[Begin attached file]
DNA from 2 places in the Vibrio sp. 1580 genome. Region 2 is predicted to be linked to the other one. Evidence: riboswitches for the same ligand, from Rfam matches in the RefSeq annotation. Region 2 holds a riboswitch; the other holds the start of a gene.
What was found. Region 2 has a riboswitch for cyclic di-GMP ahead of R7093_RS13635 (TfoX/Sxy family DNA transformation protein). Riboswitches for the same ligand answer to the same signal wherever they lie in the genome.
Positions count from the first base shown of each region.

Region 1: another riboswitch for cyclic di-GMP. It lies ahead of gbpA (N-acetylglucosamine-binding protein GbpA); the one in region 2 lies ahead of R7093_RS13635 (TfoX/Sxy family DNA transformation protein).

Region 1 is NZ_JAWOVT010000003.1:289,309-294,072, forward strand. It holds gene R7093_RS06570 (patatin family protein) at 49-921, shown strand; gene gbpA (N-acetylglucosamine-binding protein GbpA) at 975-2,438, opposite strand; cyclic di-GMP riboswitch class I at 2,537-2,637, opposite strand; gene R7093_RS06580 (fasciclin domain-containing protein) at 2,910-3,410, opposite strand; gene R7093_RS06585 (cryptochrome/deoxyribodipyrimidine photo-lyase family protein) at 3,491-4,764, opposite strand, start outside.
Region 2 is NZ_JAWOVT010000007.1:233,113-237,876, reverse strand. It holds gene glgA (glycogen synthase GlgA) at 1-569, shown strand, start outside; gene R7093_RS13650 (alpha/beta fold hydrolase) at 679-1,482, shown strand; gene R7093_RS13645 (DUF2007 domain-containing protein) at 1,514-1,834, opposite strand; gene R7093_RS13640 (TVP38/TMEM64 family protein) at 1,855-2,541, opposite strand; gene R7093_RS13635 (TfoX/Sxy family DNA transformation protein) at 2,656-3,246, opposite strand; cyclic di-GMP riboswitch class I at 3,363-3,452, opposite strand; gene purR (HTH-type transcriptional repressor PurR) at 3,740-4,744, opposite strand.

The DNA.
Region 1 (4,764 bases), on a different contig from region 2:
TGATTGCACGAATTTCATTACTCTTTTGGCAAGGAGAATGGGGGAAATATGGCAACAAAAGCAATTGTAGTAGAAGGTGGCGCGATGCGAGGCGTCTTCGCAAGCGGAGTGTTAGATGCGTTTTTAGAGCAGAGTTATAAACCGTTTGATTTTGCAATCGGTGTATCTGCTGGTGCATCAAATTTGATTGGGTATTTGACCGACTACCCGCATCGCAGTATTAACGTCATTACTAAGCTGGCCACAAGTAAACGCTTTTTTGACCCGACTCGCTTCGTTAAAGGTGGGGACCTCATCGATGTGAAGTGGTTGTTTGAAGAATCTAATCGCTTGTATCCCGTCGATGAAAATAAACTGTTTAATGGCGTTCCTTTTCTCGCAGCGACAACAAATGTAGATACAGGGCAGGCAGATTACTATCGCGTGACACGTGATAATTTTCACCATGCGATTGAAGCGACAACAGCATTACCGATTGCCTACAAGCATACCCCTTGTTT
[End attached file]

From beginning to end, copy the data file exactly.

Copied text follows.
DNA from 2 places in the Vibrio sp. 1580 genome. Region 2 is predicted to be linked to the other one. Evidence: riboswitches for the same ligand, from Rfam matches in the RefSeq annotation. Region 2 holds a riboswitch; the other holds the start of a gene.
What was found. Region 2 has a riboswitch for cyclic di-GMP ahead of R7093_RS13635 (TfoX/Sxy family DNA transformation protein). Riboswitches for the same ligand answer to the same signal wherever they lie in the genome.
Positions count from the first base shown of each region.

Region 1: another riboswitch for cyclic di-GMP. It lies ahead of gbpA (N-acetylglucosamine-binding protein GbpA); the one in region 2 lies ahead of R7093_RS13635 (TfoX/Sxy family DNA transformation protein).

Region 1 is NZ_JAWOVT010000003.1:289,309-294,072, forward strand. It holds gene R7093_RS06570 (patatin family protein) at 49-921, shown strand; gene gbpA (N-acetylglucosamine-binding protein GbpA) at 975-2,438, opposite strand; cyclic di-GMP riboswitch class I at 2,537-2,637, opposite strand; gene R7093_RS06580 (fasciclin domain-containing protein) at 2,910-3,410, opposite strand; gene R7093_RS06585 (cryptochrome/deoxyribodipyrimidine photo-lyase family protein) at 3,491-4,764, opposite strand, start outside.
Region 2 is NZ_JAWOVT010000007.1:233,113-237,876, reverse strand. It holds gene glgA (glycogen synthase GlgA) at 1-569, shown strand, start outside; gene R7093_RS13650 (alpha/beta fold hydrolase) at 679-1,482, shown strand; gene R7093_RS13645 (DUF2007 domain-containing protein) at 1,514-1,834, opposite strand; gene R7093_RS13640 (TVP38/TMEM64 family protein) at 1,855-2,541, opposite strand; gene R7093_RS13635 (TfoX/Sxy family DNA transformation protein) at 2,656-3,246, opposite strand; cyclic di-GMP riboswitch class I at 3,363-3,452, opposite strand; gene purR (HTH-type transcriptional repressor PurR) at 3,740-4,744, opposite strand.

The DNA.
Region 1 (4,764 bases), on a different contig from region 2:
TGATTGCACGAATTTCATTACTCTTTTGGCAAGGAGAATGGGGGAAATATGGCAACAAAAGCAATTGTAGTAGAAGGTGGCGCGATGCGAGGCGTCTTCGCAAGCGGAGTGTTAGATGCGTTTTTAGAGCAGAGTTATAAACCGTTTGATTTTGCAATCGGTGTATCTGCTGGTGCATCAAATTTGATTGGGTATTTGACCGACTACCCGCATCGCAGTATTAACGTCATTACTAAGCTGGCCACAAGTAAACGCTTTTTTGACCCGACTCGCTTCGTTAAAGGTGGGGACCTCATCGATGTGAAGTGGTTGTTTGAAGAATCTAATCGCTTGTATCCCGTCGATGAAAATAAACTGTTTAATGGCGTTCCTTTTCTCGCAGCGACAACAAATGTAGATACAGGGCAGGCAGATTACTATCGCGTGACACGTGATAATTTTCACCATGCGATTGAAGCGACAACAGCATTACCGATTGCCTACAAGCATACCCCTTGTTT